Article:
Chemistry

Ocean acidification: Why, How and So What?
Andreas J. Andersson, Scripps Institution of Oceanography

As a result of human activities including burning of fossil fuels, cement production, land use changes and deforestation, atmospheric CO2 concentration has increased from approximately 280 ppm to 400 ppm since the preindustrial revolution. However, only about half of the CO2 released to the atmosphere has accumulated there. The other half has been partitioned between uptake by the oceans and the terrestrial biosphere. As a result, the surface ocean pH has on average decreased by 0.1 units and is expected to decrease by an additional 0.3 to 0.4 units by the end of this century if CO2 emissions continue to increase at the current rate. Unequivocal evidence of the ongoing ocean acidification exists from multiple time-series locations around the world. In addition, based on basic chemical principles, we can fairly accurately predict future open ocean surface seawater pH for any given CO2 emission scenario. However, many questions still remain on how these changes in seawater chemistry will affect individual organisms, communities, ecosystems, food webs and biogeochemical cycles. Scientists from many different disciplines use a range of approaches to address these questions including experimental manipulations, field observations, numerical modeling as well as the geological record for potential analogues.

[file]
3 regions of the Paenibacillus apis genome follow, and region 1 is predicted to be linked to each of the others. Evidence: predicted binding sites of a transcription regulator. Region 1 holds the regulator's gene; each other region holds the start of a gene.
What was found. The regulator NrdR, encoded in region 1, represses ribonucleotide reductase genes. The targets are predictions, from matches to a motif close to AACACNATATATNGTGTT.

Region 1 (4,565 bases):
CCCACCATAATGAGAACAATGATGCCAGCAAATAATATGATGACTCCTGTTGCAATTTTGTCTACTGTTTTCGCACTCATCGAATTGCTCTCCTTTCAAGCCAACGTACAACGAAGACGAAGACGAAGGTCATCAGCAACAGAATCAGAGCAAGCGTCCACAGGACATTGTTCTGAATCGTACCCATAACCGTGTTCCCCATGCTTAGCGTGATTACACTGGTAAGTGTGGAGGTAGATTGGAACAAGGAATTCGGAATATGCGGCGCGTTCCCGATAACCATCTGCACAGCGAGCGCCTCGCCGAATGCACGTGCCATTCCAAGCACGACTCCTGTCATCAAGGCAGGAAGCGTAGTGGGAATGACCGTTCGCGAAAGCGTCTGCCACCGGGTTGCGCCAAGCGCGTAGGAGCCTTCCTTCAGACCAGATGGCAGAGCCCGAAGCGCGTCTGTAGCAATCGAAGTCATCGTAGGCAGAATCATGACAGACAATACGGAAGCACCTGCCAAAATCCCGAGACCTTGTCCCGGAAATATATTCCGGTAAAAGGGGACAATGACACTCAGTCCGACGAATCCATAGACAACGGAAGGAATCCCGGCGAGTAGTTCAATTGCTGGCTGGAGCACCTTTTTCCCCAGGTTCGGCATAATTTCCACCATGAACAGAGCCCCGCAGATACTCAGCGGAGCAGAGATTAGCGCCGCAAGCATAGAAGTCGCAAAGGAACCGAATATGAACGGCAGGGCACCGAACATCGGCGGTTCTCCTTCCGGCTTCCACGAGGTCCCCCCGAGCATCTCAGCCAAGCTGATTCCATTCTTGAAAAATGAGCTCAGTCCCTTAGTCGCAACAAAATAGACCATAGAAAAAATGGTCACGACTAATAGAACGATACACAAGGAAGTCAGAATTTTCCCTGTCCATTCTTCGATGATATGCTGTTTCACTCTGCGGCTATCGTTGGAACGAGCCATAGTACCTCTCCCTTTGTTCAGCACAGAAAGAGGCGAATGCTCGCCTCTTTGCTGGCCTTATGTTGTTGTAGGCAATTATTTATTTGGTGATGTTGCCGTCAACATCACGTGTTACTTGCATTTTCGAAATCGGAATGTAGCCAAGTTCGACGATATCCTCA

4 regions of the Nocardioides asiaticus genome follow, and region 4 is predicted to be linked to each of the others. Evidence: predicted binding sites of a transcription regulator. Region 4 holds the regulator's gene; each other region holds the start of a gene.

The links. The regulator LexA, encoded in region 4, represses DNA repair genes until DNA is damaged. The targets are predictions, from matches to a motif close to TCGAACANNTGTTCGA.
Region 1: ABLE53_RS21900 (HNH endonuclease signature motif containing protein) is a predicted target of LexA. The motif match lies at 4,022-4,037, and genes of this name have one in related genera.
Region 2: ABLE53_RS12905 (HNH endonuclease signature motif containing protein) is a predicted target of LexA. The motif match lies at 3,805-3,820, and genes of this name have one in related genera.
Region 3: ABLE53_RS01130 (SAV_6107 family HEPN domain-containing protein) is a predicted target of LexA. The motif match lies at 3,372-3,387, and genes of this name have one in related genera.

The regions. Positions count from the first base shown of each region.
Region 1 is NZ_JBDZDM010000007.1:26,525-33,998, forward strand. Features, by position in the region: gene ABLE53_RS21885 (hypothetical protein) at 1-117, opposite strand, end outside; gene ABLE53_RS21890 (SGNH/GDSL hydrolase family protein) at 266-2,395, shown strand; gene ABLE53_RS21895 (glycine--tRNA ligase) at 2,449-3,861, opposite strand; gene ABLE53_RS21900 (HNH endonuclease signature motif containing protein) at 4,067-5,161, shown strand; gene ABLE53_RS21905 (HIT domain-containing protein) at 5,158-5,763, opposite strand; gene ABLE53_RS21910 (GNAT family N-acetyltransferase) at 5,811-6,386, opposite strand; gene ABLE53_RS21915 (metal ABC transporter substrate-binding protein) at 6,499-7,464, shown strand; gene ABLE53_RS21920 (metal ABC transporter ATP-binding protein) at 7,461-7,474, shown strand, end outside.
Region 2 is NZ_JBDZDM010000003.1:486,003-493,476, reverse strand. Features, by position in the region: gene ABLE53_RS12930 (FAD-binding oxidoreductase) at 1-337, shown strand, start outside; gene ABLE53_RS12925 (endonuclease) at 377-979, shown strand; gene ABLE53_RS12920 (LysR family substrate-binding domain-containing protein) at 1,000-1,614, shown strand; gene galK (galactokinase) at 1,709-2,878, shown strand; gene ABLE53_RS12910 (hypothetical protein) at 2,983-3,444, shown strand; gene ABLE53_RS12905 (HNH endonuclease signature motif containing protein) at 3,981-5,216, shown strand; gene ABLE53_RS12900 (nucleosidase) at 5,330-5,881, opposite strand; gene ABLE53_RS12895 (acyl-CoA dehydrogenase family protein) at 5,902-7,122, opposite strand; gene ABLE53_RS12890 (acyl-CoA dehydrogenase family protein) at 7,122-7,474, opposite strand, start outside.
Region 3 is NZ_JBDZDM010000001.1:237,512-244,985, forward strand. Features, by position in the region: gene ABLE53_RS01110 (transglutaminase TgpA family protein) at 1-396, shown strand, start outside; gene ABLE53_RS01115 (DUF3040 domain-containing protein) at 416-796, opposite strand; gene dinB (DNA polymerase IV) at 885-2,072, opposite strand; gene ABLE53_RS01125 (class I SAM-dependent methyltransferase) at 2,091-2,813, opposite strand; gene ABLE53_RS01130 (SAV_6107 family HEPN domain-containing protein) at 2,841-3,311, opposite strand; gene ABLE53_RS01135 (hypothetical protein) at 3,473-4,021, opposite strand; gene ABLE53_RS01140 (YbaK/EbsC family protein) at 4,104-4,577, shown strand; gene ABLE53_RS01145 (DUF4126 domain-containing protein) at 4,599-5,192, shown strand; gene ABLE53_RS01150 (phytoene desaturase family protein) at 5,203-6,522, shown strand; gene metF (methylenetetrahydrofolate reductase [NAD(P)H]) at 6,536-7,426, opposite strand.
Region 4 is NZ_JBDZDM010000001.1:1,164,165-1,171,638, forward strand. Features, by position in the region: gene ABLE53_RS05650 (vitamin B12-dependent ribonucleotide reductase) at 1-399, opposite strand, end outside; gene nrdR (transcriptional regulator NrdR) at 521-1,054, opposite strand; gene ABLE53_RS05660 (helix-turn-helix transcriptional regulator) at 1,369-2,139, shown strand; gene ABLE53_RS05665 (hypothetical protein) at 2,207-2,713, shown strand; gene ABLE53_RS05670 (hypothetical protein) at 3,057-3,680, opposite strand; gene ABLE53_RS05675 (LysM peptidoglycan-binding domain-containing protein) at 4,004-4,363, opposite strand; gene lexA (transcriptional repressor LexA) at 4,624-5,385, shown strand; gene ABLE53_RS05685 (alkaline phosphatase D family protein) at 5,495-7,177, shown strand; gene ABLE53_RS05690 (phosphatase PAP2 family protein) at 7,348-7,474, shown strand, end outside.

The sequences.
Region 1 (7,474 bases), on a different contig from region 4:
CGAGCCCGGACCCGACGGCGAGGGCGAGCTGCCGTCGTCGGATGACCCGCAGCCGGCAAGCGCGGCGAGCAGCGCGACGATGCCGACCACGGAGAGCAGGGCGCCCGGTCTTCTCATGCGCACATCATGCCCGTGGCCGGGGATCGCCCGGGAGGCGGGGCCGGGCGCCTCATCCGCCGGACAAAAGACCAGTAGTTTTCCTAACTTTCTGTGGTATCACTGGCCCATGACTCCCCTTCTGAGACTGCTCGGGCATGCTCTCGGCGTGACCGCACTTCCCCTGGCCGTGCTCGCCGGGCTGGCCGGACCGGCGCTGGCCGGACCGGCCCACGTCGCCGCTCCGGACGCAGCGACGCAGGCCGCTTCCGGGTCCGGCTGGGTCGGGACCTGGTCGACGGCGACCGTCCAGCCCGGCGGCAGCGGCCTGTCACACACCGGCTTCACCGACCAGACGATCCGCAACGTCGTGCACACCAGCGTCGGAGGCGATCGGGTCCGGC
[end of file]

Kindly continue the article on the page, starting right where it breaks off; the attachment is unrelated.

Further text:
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Chemistry

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